make a mountain out of a molehill


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Related to make a mountain out of a molehill: snake in the grass, make the feathers fly

make a mountain out of a molehill

Cliché to make a major issue out of a minor one; to exaggerate the importance of something. Come on, don't make a mountain out of a molehill. It's not that important. Mary is always making mountains out of molehills.
See also: make, mountain, of, out

make a mountain out of a molehill

also make a molehill into a mountain
to cause something simple to seem much more difficult or important McAleer knows there's a mistake in the book and promised to correct it, but Rosen continues to complain about it - she's really trying to make a mountain out of a molehill. Clever lawyers can make a molehill into a mountain.
Usage notes: sometimes used in the form make a molehill out of a mountain (to cause something difficult to be much easier): By dividing up a big assignment and working on it a little bit every day, you can make a molehill out of a mountain.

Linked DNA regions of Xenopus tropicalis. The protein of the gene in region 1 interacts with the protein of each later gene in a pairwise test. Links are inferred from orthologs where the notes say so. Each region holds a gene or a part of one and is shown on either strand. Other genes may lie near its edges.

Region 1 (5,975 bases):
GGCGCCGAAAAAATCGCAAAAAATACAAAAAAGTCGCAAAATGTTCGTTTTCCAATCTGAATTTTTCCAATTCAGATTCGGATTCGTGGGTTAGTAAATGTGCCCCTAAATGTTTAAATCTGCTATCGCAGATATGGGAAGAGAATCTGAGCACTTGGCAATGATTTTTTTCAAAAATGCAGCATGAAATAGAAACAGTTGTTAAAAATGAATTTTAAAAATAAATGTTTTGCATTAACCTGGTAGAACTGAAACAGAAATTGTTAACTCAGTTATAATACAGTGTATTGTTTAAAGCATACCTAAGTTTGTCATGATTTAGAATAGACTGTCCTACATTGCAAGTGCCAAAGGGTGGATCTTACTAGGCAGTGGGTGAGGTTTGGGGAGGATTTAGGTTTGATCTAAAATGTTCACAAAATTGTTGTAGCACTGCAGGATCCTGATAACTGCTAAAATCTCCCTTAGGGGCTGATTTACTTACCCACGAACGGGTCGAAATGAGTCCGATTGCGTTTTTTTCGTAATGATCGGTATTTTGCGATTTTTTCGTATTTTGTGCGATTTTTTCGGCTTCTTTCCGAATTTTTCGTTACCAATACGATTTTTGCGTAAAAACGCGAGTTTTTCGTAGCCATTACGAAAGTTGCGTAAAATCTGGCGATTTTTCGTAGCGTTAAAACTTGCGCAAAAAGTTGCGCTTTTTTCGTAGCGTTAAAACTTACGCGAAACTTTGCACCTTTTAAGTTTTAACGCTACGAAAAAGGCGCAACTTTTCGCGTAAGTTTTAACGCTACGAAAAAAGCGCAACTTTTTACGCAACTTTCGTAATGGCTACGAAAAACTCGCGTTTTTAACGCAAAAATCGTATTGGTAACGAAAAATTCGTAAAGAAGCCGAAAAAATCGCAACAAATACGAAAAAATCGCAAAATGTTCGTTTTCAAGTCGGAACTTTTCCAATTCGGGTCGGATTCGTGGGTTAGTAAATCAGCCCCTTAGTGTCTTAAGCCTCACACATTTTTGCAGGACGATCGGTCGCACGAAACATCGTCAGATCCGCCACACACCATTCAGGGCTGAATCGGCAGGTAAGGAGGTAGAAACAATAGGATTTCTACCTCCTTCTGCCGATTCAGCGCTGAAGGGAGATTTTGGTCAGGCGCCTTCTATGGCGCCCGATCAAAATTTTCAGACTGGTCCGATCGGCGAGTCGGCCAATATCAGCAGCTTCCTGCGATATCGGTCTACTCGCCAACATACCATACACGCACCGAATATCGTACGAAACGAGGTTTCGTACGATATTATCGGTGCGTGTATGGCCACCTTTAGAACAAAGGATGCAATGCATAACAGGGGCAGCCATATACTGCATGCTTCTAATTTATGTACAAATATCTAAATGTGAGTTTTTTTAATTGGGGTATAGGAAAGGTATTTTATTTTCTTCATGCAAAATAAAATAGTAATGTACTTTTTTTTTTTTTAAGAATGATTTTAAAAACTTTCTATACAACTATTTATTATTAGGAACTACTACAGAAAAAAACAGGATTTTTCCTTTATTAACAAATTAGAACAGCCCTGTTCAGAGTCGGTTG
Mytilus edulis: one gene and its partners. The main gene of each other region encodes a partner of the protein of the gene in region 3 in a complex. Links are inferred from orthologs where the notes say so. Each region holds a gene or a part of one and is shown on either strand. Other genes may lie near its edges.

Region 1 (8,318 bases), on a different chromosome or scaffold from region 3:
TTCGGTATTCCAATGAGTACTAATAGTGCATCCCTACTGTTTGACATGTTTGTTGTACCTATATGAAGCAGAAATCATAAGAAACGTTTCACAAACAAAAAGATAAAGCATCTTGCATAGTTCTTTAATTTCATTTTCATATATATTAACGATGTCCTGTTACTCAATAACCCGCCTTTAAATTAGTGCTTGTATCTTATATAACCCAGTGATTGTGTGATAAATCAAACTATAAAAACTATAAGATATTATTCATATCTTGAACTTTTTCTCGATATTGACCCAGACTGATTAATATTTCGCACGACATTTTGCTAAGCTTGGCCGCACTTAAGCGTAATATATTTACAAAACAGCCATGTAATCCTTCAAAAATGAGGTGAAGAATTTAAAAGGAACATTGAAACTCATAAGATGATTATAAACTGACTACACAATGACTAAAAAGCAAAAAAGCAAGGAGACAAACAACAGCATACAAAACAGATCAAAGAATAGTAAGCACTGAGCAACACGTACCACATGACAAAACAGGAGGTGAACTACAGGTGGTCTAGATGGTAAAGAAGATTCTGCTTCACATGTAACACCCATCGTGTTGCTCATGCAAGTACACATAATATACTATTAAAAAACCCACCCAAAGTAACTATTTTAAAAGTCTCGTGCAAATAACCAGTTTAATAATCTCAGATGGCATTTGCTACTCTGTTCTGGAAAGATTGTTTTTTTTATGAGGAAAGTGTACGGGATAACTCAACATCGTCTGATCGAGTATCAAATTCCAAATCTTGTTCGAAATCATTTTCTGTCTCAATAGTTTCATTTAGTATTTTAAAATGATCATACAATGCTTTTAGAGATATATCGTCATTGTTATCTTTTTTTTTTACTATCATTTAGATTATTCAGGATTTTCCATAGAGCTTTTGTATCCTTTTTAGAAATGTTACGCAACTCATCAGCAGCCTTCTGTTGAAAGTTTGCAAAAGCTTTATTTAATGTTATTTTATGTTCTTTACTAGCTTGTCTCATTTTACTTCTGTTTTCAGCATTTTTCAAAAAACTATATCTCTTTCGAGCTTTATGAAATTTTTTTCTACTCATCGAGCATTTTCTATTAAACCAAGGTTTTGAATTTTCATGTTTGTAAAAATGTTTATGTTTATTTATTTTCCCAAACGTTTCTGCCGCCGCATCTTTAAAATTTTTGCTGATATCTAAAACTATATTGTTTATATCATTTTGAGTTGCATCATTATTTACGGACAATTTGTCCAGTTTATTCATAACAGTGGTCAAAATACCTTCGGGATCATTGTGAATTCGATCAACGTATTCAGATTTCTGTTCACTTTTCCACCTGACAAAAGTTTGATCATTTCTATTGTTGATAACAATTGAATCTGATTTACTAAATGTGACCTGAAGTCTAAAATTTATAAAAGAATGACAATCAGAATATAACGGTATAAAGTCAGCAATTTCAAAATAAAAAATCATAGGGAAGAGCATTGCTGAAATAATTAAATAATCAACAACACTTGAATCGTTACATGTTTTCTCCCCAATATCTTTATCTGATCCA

Related vocabulary: blow something out of (all) proportion
See also: make, mountain, of, out

make a mountain out of a molehill

to make a slight difficulty seem like a serious problem (usually in continuous tenses) You're making a mountain out of a molehill. You wrote one bad essay - it doesn't mean you're going to fail your degree.
See also: make, mountain, of, out

make a mountain out of a molehill

Exaggerate trifling difficulties, as in If you forgot you racket you can borrow one-don't make a mountain out of a molehill. This expression, alluding to the barely raised tunnels created by moles, was first recorded in John Fox's The Book of Martyrs (1570).
See also: make, mountain, of, out

make a mountain out of a molehill

To exaggerate a minor problem.
See also: make, mountain, of, out